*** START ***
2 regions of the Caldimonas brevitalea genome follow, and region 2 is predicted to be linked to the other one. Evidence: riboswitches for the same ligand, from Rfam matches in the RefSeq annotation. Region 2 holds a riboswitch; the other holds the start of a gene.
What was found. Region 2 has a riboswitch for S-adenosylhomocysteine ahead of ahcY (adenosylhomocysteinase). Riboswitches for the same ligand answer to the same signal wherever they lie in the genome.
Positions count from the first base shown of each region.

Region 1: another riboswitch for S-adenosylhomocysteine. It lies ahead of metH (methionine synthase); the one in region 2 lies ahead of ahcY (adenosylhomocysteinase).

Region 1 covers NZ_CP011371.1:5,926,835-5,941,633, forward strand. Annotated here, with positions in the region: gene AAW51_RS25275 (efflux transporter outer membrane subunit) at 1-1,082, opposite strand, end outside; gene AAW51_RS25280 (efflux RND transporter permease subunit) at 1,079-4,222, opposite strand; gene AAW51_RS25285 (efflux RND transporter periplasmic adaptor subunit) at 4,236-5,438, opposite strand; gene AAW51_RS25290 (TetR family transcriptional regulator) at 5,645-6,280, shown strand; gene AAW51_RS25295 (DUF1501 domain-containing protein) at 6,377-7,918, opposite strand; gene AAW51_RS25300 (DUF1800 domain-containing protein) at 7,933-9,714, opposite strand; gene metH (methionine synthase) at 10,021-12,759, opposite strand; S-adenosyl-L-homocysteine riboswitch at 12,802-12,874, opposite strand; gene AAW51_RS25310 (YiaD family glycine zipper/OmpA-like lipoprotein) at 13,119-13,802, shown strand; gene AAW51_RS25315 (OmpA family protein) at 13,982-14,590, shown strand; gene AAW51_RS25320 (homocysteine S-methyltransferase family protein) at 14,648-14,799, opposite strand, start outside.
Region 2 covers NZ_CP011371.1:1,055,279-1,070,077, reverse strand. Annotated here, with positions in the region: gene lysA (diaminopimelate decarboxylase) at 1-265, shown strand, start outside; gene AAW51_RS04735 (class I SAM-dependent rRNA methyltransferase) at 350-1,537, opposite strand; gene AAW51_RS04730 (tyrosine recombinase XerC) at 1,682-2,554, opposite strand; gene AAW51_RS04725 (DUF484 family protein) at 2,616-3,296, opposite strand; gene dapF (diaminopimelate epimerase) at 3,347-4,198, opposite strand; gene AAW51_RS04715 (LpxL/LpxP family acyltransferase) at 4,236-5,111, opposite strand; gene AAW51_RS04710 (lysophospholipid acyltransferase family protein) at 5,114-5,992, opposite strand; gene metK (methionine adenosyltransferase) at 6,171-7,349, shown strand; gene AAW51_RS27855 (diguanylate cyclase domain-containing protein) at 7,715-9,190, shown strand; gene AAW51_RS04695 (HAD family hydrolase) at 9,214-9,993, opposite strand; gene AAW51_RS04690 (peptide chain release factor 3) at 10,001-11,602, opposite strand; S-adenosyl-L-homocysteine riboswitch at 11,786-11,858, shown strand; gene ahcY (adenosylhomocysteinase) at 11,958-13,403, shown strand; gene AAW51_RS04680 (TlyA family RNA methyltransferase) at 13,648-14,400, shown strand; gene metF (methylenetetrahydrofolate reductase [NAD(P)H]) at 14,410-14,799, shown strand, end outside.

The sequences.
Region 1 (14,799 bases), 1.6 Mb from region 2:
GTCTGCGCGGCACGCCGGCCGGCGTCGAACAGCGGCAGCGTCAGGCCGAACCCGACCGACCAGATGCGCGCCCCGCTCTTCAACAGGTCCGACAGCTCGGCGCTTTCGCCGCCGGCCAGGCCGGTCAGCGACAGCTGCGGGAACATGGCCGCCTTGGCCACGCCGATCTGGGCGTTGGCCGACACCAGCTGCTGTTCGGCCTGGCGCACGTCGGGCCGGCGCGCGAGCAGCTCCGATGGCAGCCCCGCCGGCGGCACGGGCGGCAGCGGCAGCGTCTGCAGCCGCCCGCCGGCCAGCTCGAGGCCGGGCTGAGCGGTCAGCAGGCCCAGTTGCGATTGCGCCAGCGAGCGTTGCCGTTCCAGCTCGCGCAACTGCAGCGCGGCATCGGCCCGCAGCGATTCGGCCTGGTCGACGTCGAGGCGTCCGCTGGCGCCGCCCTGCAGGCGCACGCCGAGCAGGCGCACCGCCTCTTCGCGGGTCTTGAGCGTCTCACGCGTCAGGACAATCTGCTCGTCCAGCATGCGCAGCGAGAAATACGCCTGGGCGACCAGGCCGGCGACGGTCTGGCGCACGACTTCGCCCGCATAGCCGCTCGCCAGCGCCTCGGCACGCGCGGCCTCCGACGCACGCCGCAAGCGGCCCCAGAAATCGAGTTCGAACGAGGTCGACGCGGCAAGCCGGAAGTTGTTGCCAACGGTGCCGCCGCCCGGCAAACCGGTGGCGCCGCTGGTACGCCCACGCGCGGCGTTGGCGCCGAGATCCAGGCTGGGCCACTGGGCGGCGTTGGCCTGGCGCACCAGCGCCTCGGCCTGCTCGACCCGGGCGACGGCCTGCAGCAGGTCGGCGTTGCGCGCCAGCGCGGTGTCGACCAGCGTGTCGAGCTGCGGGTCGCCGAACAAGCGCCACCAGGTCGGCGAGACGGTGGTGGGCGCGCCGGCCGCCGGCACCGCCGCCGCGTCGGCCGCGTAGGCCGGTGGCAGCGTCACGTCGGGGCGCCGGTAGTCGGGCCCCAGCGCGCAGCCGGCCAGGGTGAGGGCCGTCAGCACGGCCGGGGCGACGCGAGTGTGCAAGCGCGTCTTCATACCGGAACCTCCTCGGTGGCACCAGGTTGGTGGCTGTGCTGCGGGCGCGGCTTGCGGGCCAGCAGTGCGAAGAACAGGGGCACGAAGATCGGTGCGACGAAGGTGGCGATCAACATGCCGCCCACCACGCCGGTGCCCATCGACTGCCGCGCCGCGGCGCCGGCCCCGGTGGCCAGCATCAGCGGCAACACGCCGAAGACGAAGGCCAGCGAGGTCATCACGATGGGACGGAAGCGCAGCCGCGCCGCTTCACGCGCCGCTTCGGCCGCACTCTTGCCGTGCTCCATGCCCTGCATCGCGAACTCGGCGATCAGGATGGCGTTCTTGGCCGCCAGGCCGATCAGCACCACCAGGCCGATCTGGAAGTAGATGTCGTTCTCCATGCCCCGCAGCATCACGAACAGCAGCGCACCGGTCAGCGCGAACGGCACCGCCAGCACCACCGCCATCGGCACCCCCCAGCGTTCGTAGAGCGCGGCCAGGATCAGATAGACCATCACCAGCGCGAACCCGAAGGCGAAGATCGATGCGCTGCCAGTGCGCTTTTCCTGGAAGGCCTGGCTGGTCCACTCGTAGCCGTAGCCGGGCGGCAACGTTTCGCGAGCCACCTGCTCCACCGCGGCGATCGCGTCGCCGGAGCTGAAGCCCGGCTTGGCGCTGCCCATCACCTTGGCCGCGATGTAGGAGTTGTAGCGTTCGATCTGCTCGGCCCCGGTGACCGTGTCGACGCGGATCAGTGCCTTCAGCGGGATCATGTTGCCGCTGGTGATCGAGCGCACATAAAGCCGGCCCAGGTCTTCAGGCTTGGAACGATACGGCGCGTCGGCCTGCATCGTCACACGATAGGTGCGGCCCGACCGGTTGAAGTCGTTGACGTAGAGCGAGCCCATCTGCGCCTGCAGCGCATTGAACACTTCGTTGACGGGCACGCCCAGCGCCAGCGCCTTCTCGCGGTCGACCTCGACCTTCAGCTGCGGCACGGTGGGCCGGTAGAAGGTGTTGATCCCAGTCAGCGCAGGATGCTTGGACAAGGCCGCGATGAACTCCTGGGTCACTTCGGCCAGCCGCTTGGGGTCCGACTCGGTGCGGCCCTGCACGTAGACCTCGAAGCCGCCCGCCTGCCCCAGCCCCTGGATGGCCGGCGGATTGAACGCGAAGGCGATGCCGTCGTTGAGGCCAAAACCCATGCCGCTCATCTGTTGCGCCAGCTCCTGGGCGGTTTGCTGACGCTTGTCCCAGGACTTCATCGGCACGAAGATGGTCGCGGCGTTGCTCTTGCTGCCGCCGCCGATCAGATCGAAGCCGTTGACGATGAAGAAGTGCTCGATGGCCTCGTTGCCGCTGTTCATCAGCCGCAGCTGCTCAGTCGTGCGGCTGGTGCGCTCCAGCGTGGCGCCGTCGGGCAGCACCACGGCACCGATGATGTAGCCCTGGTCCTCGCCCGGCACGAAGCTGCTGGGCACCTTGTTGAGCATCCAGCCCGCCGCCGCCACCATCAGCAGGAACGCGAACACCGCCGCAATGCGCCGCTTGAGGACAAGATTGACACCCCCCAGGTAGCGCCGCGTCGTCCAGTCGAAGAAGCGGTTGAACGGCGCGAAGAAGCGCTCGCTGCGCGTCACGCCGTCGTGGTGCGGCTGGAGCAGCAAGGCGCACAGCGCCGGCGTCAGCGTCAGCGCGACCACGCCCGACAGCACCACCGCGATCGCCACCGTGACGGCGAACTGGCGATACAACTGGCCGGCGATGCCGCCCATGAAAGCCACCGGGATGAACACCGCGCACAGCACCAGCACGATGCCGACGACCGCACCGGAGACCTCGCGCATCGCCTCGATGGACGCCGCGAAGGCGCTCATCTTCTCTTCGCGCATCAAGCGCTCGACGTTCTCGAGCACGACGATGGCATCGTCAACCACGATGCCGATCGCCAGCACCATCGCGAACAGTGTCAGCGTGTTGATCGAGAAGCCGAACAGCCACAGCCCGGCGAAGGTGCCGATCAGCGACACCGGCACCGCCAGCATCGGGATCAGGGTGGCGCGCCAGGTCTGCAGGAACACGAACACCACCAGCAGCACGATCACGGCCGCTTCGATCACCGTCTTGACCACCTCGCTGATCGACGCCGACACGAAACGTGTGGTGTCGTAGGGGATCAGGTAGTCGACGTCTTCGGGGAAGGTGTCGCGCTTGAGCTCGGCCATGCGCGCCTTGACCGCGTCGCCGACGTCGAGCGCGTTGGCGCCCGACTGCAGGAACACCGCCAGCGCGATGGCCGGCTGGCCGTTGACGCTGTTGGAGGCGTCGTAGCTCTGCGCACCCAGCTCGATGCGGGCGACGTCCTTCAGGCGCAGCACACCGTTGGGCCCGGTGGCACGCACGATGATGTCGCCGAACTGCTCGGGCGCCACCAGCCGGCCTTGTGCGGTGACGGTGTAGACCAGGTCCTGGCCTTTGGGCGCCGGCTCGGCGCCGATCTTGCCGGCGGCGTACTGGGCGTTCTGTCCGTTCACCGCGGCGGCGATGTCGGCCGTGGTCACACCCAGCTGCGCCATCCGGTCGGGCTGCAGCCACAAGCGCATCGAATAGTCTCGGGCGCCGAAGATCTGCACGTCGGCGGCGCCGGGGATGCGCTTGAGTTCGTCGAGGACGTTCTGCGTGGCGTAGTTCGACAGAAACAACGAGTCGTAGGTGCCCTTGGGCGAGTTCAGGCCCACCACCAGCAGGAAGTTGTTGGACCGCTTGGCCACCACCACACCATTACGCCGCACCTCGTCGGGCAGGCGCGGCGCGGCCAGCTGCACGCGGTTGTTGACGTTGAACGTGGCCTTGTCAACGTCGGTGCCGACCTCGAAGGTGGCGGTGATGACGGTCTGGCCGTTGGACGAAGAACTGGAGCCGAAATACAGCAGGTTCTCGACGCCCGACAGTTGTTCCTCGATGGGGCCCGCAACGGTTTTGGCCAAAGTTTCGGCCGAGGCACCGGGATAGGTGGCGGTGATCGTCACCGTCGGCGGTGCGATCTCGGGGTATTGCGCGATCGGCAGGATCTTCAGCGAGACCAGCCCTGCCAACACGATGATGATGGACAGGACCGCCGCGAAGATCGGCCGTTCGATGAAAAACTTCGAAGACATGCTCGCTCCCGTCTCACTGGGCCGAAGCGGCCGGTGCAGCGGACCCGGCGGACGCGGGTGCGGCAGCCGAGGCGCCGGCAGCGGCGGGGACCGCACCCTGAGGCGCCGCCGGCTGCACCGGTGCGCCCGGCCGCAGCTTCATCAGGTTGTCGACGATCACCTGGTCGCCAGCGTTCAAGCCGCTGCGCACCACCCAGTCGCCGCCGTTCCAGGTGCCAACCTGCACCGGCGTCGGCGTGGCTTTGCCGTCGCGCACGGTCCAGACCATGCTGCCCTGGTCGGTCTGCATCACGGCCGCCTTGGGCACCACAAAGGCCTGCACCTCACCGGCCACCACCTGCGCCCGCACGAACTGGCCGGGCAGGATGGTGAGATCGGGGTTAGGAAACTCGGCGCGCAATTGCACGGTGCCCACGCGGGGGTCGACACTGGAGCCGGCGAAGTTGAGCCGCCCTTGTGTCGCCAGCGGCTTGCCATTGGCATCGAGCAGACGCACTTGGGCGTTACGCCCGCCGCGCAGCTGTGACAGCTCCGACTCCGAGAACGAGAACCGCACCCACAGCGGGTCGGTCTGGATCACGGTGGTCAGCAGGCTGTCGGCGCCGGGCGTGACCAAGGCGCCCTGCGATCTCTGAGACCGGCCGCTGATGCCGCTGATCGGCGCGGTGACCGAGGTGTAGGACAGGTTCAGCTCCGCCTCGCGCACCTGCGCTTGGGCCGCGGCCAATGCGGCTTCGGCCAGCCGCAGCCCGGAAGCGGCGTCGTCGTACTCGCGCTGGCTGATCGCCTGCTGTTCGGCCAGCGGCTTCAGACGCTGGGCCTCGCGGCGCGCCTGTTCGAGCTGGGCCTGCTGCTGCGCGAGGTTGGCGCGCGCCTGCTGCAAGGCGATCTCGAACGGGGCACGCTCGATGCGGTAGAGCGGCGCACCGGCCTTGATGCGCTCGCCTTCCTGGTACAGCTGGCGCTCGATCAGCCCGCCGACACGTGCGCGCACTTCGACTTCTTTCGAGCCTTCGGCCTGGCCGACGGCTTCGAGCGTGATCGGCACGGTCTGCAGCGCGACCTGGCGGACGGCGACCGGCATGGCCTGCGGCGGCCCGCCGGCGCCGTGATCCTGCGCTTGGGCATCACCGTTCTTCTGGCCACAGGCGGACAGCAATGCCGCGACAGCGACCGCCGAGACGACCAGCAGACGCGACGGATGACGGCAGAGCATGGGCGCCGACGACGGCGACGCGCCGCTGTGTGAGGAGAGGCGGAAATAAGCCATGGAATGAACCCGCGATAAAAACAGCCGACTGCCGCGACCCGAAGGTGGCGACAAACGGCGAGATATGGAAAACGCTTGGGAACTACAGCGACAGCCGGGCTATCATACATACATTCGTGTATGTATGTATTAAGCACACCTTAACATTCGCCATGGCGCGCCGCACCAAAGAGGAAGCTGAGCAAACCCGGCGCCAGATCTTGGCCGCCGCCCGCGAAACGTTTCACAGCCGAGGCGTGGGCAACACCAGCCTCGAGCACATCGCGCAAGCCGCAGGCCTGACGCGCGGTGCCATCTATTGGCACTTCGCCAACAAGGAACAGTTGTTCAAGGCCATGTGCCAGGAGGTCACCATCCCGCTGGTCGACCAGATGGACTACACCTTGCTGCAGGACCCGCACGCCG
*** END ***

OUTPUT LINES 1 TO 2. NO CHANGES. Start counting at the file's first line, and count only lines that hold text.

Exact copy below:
2 regions of the Caldimonas brevitalea genome follow, and region 2 is predicted to be linked to the other one. Evidence: riboswitches for the same ligand, from Rfam matches in the RefSeq annotation. Region 2 holds a riboswitch; the other holds the start of a gene.
What was found. Region 2 has a riboswitch for S-adenosylhomocysteine ahead of ahcY (adenosylhomocysteinase). Riboswitches for the same ligand answer to the same signal wherever they lie in the genome.